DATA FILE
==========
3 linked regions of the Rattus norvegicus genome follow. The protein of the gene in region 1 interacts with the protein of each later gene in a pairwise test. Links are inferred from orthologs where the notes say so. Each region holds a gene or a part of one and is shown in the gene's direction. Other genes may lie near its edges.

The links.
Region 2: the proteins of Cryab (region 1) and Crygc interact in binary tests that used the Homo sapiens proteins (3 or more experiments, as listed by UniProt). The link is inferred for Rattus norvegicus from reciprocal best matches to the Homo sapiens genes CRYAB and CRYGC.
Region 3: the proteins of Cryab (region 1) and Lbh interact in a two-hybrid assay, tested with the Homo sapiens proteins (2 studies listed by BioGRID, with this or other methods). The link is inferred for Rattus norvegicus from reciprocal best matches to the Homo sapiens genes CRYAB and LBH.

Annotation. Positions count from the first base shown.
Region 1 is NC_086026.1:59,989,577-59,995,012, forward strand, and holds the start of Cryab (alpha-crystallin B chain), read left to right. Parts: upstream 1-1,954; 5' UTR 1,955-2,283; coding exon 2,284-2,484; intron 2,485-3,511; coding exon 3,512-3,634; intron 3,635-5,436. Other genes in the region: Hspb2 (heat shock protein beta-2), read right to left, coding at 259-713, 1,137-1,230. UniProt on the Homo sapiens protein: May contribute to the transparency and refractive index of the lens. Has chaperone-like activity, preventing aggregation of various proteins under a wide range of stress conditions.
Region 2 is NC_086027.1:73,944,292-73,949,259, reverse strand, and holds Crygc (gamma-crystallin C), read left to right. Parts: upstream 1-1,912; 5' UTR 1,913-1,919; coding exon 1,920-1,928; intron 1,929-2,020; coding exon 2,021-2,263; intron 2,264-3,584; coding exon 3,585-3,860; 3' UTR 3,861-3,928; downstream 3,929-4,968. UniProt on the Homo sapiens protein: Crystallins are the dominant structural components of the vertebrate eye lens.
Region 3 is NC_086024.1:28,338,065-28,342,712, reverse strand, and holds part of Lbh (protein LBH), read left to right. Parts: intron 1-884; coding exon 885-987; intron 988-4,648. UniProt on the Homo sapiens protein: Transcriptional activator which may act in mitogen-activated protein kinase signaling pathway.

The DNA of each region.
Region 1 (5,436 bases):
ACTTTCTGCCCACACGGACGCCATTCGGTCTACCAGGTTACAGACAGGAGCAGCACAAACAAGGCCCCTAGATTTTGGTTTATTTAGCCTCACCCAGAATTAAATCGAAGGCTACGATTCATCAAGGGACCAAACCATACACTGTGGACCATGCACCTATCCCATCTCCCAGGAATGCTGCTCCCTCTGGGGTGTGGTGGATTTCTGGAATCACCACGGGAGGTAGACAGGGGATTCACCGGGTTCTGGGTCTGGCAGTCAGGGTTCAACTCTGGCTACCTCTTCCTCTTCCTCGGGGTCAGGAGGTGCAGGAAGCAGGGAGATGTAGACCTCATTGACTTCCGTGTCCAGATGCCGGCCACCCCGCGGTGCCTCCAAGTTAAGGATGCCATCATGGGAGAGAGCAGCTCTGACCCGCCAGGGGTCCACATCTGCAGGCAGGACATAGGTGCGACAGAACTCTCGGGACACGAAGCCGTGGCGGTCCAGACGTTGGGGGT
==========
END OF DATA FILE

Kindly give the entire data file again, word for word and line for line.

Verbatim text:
3 linked regions of the Rattus norvegicus genome follow. The protein of the gene in region 1 interacts with the protein of each later gene in a pairwise test. Links are inferred from orthologs where the notes say so. Each region holds a gene or a part of one and is shown in the gene's direction. Other genes may lie near its edges.

The links.
Region 2: the proteins of Cryab (region 1) and Crygc interact in binary tests that used the Homo sapiens proteins (3 or more experiments, as listed by UniProt). The link is inferred for Rattus norvegicus from reciprocal best matches to the Homo sapiens genes CRYAB and CRYGC.
Region 3: the proteins of Cryab (region 1) and Lbh interact in a two-hybrid assay, tested with the Homo sapiens proteins (2 studies listed by BioGRID, with this or other methods). The link is inferred for Rattus norvegicus from reciprocal best matches to the Homo sapiens genes CRYAB and LBH.

Annotation. Positions count from the first base shown.
Region 1 is NC_086026.1:59,989,577-59,995,012, forward strand, and holds the start of Cryab (alpha-crystallin B chain), read left to right. Parts: upstream 1-1,954; 5' UTR 1,955-2,283; coding exon 2,284-2,484; intron 2,485-3,511; coding exon 3,512-3,634; intron 3,635-5,436. Other genes in the region: Hspb2 (heat shock protein beta-2), read right to left, coding at 259-713, 1,137-1,230. UniProt on the Homo sapiens protein: May contribute to the transparency and refractive index of the lens. Has chaperone-like activity, preventing aggregation of various proteins under a wide range of stress conditions.
Region 2 is NC_086027.1:73,944,292-73,949,259, reverse strand, and holds Crygc (gamma-crystallin C), read left to right. Parts: upstream 1-1,912; 5' UTR 1,913-1,919; coding exon 1,920-1,928; intron 1,929-2,020; coding exon 2,021-2,263; intron 2,264-3,584; coding exon 3,585-3,860; 3' UTR 3,861-3,928; downstream 3,929-4,968. UniProt on the Homo sapiens protein: Crystallins are the dominant structural components of the vertebrate eye lens.
Region 3 is NC_086024.1:28,338,065-28,342,712, reverse strand, and holds part of Lbh (protein LBH), read left to right. Parts: intron 1-884; coding exon 885-987; intron 988-4,648. UniProt on the Homo sapiens protein: Transcriptional activator which may act in mitogen-activated protein kinase signaling pathway.

The DNA of each region.
Region 1 (5,436 bases):
ACTTTCTGCCCACACGGACGCCATTCGGTCTACCAGGTTACAGACAGGAGCAGCACAAACAAGGCCCCTAGATTTTGGTTTATTTAGCCTCACCCAGAATTAAATCGAAGGCTACGATTCATCAAGGGACCAAACCATACACTGTGGACCATGCACCTATCCCATCTCCCAGGAATGCTGCTCCCTCTGGGGTGTGGTGGATTTCTGGAATCACCACGGGAGGTAGACAGGGGATTCACCGGGTTCTGGGTCTGGCAGTCAGGGTTCAACTCTGGCTACCTCTTCCTCTTCCTCGGGGTCAGGAGGTGCAGGAAGCAGGGAGATGTAGACCTCATTGACTTCCGTGTCCAGATGCCGGCCACCCCGCGGTGCCTCCAAGTTAAGGATGCCATCATGGGAGAGAGCAGCTCTGACCCGCCAGGGGTCCACATCTGCAGGCAGGACATAGGTGCGACAGAACTCTCGGGACACGAAGCCGTGGCGGTCCAGACGTTGGGGGT